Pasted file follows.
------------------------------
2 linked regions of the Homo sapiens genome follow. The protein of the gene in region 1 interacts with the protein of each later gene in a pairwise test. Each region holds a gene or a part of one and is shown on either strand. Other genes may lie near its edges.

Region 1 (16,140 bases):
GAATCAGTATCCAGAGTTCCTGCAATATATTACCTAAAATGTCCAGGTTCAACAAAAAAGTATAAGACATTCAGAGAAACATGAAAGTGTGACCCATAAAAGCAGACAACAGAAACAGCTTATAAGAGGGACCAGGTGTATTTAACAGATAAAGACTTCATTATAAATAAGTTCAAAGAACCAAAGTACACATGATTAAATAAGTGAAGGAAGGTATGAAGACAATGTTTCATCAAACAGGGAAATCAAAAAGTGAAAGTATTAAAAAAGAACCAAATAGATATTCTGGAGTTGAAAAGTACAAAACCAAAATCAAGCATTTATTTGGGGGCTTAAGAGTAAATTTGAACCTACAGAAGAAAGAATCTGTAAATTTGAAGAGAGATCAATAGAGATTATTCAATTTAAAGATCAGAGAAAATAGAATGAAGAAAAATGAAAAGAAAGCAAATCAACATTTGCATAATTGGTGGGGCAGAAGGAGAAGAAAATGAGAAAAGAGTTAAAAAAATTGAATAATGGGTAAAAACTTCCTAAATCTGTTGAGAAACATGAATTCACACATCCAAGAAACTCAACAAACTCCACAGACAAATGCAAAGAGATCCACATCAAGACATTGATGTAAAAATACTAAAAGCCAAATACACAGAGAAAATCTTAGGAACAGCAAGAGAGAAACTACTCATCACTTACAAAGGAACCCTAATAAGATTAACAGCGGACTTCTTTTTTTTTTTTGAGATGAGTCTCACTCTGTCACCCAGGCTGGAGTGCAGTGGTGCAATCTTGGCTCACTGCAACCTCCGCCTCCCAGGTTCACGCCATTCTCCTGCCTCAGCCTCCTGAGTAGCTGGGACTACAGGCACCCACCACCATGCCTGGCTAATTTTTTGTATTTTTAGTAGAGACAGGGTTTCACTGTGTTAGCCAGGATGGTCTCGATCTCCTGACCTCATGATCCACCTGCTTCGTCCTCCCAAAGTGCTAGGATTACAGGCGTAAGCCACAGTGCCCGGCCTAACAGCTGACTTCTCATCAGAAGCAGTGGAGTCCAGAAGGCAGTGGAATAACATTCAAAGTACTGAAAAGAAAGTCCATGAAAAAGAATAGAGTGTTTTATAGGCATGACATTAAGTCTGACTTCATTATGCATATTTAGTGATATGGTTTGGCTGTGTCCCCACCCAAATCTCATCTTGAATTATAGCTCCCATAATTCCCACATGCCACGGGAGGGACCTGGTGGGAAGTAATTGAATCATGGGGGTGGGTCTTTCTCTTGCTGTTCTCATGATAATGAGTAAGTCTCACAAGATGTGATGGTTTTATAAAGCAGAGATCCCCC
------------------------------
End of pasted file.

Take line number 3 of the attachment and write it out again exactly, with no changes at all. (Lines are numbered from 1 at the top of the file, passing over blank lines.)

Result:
GAATCAGTATCCAGAGTTCCTGCAATATATTACCTAAAATGTCCAGGTTCAACAAAAAAGTATAAGACATTCAGAGAAACATGAAAGTGTGACCCATAAAAGCAGACAACAGAAACAGCTTATAAGAGGGACCAGGTGTATTTAACAGATAAAGACTTCATTATAAATAAGTTCAAAGAACCAAAGTACACATGATTAAATAAGTGAAGGAAGGTATGAAGACAATGTTTCATCAAACAGGGAAATCAAAAAGTGAAAGTATTAAAAAAGAACCAAATAGATATTCTGGAGTTGAAAAGTACAAAACCAAAATCAAGCATTTATTTGGGGGCTTAAGAGTAAATTTGAACCTACAGAAGAAAGAATCTGTAAATTTGAAGAGAGATCAATAGAGATTATTCAATTTAAAGATCAGAGAAAATAGAATGAAGAAAAATGAAAAGAAAGCAAATCAACATTTGCATAATTGGTGGGGCAGAAGGAGAAGAAAATGAGAAAAGAGTTAAAAAAATTGAATAATGGGTAAAAACTTCCTAAATCTGTTGAGAAACATGAATTCACACATCCAAGAAACTCAACAAACTCCACAGACAAATGCAAAGAGATCCACATCAAGACATTGATGTAAAAATACTAAAAGCCAAATACACAGAGAAAATCTTAGGAACAGCAAGAGAGAAACTACTCATCACTTACAAAGGAACCCTAATAAGATTAACAGCGGACTTCTTTTTTTTTTTTGAGATGAGTCTCACTCTGTCACCCAGGCTGGAGTGCAGTGGTGCAATCTTGGCTCACTGCAACCTCCGCCTCCCAGGTTCACGCCATTCTCCTGCCTCAGCCTCCTGAGTAGCTGGGACTACAGGCACCCACCACCATGCCTGGCTAATTTTTTGTATTTTTAGTAGAGACAGGGTTTCACTGTGTTAGCCAGGATGGTCTCGATCTCCTGACCTCATGATCCACCTGCTTCGTCCTCCCAAAGTGCTAGGATTACAGGCGTAAGCCACAGTGCCCGGCCTAACAGCTGACTTCTCATCAGAAGCAGTGGAGTCCAGAAGGCAGTGGAATAACATTCAAAGTACTGAAAAGAAAGTCCATGAAAAAGAATAGAGTGTTTTATAGGCATGACATTAAGTCTGACTTCATTATGCATATTTAGTGATATGGTTTGGCTGTGTCCCCACCCAAATCTCATCTTGAATTATAGCTCCCATAATTCCCACATGCCACGGGAGGGACCTGGTGGGAAGTAATTGAATCATGGGGGTGGGTCTTTCTCTTGCTGTTCTCATGATAATGAGTAAGTCTCACAAGATGTGATGGTTTTATAAAGCAGAGATCCCCC